- Removing blighted homes and harvesting materials through deconstruction. Currently in Gary, almost 6,000 homes sit vacant, and in those homes, there is great economic value for Gary. While many of these homes will end up being demolished, the City of Gary will incorporate deconstruction as a strategy to harvest building materials for reuse. Compared to the singular benefit of demolition, deconstruction offers many benefits including blight reduction, employment and training for local workers, fuel for local building material markets, and the diversion of materials from our already-taxed landfills. This month, 12 Gary homes will be deconstructed by local workers, and thanks to DIYers, woodworking artisans, and collectors, you can buy them, and thanks to a grant Delta received from the Knight Cities Challenge, the lumber and architectural salvage harvested from the homes will eventually go to a local marketplace where DIYers, woodworking artisans, and collectors can buy them. Delta received from the Knight Cities Challenge, the lumber and architectural salvage harvested from the homes will eventually go to a local marketplace where DIYers, woodworking artisans, and collectors can buy them.
- Aggregating newly vacant land for conservation purposes. Demolition and deconstruction leaves land vacant and idle. We’re working with the City of Gary to bring together local government agencies and conservation groups to create a strategy to utilize the publicly owned properties that are currently or will be vacant in the next year for green space that can provide environmental and recreational benefits for Gary.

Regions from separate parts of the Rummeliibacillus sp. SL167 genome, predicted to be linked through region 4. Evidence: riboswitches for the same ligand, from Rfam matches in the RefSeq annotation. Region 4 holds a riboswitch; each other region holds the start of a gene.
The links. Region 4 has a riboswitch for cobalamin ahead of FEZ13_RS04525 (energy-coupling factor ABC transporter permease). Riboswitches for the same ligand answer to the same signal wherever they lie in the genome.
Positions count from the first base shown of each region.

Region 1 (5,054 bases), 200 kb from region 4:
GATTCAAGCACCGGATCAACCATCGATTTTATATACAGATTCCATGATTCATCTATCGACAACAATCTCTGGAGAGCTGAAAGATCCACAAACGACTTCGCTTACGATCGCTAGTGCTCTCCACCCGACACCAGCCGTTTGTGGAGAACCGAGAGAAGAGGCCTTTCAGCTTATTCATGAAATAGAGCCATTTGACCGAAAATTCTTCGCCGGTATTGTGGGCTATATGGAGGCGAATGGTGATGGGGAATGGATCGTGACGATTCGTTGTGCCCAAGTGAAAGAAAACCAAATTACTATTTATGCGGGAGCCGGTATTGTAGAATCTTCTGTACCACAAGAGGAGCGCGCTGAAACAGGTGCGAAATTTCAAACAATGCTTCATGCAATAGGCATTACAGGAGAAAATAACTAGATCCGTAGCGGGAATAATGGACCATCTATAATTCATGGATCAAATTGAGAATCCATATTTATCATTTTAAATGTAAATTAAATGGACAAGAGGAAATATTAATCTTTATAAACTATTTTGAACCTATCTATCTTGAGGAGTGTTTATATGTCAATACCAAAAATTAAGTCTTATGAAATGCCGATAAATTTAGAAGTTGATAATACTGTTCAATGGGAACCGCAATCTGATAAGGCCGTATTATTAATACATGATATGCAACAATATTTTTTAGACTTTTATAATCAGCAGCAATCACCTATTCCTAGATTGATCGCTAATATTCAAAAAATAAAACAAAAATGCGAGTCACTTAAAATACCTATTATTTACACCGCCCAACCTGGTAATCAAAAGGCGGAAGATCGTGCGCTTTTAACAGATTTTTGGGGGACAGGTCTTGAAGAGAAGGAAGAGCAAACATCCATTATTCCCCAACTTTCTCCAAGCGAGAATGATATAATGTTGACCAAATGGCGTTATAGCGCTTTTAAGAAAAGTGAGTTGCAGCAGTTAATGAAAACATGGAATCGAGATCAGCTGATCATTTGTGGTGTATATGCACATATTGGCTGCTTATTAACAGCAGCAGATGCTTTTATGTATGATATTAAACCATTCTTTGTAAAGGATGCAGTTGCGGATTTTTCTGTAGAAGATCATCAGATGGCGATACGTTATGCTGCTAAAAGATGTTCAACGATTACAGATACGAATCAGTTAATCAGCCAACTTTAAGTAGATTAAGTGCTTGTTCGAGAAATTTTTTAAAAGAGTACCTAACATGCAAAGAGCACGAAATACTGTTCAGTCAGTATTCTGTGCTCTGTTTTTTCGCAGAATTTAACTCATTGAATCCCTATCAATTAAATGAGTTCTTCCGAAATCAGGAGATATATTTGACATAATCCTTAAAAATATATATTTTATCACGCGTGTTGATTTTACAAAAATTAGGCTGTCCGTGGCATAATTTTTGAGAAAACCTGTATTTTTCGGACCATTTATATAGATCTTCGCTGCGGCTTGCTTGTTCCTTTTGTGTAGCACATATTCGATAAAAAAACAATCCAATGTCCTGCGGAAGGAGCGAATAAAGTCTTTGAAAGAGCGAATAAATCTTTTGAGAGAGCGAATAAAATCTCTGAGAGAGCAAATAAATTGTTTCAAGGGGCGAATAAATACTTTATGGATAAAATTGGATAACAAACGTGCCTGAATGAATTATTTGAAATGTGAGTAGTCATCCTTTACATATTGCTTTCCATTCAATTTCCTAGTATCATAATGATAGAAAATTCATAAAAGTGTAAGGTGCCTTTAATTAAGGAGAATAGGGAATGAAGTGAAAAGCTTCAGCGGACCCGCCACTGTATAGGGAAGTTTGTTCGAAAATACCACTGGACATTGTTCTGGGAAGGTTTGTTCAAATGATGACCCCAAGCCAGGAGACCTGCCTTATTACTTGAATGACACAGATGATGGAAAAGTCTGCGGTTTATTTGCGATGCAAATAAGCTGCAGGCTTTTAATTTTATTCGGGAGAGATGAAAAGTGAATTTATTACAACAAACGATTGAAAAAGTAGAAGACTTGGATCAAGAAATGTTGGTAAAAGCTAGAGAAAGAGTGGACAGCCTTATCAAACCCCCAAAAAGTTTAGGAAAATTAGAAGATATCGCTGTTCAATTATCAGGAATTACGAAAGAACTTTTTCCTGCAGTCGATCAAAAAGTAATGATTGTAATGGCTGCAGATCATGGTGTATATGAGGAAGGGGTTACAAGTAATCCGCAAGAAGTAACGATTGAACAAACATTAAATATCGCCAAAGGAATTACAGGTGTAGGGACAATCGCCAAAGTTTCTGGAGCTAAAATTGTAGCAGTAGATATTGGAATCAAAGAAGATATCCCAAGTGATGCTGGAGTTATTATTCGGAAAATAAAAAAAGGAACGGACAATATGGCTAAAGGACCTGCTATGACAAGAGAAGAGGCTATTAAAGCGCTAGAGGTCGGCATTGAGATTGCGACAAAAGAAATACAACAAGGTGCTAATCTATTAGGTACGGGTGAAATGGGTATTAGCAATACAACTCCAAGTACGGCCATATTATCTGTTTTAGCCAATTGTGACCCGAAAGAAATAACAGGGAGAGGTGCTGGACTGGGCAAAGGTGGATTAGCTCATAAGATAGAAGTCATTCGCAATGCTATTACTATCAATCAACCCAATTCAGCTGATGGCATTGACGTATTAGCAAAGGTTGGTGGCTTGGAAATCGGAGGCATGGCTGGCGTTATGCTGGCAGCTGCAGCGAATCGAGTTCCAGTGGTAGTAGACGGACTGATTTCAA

While we are testing these various vacant land management solutions in Gary, the strategies are applicable to all cities – especially Legacy Cities. I hope our work in Gary can change the narrative around vacant and abandoned land, so that cities like Gary across the country recognize the potential economic, environmental and social value that these properties can offer back into local communities.
The views expressed here are intended to explain EPA policy. They do not change anyone's rights or obligations. You may share this post. However, please do not change the title or the content, or remove EPA’s identity as the author. If you do make substantive changes, please do not attribute the edited title or content to EPA or the author.
EPA's official web site is www.epa.gov. Some links on this page may redirect users from the EPA website to specific content on a non-EPA, third-party site. In doing so, EPA is directing you only to the specific content referenced at the time of publication, not to any other content that may appear on the same webpage or elsewhere on the third-party site, or be added at a later date.
EPA is providing this link for informational purposes only. EPA cannot attest to the accuracy of non-EPA information provided by any third-party sites or any other linked site. EPA does not endorse any non-government websites, companies, internet applications or any policies or information expressed therein.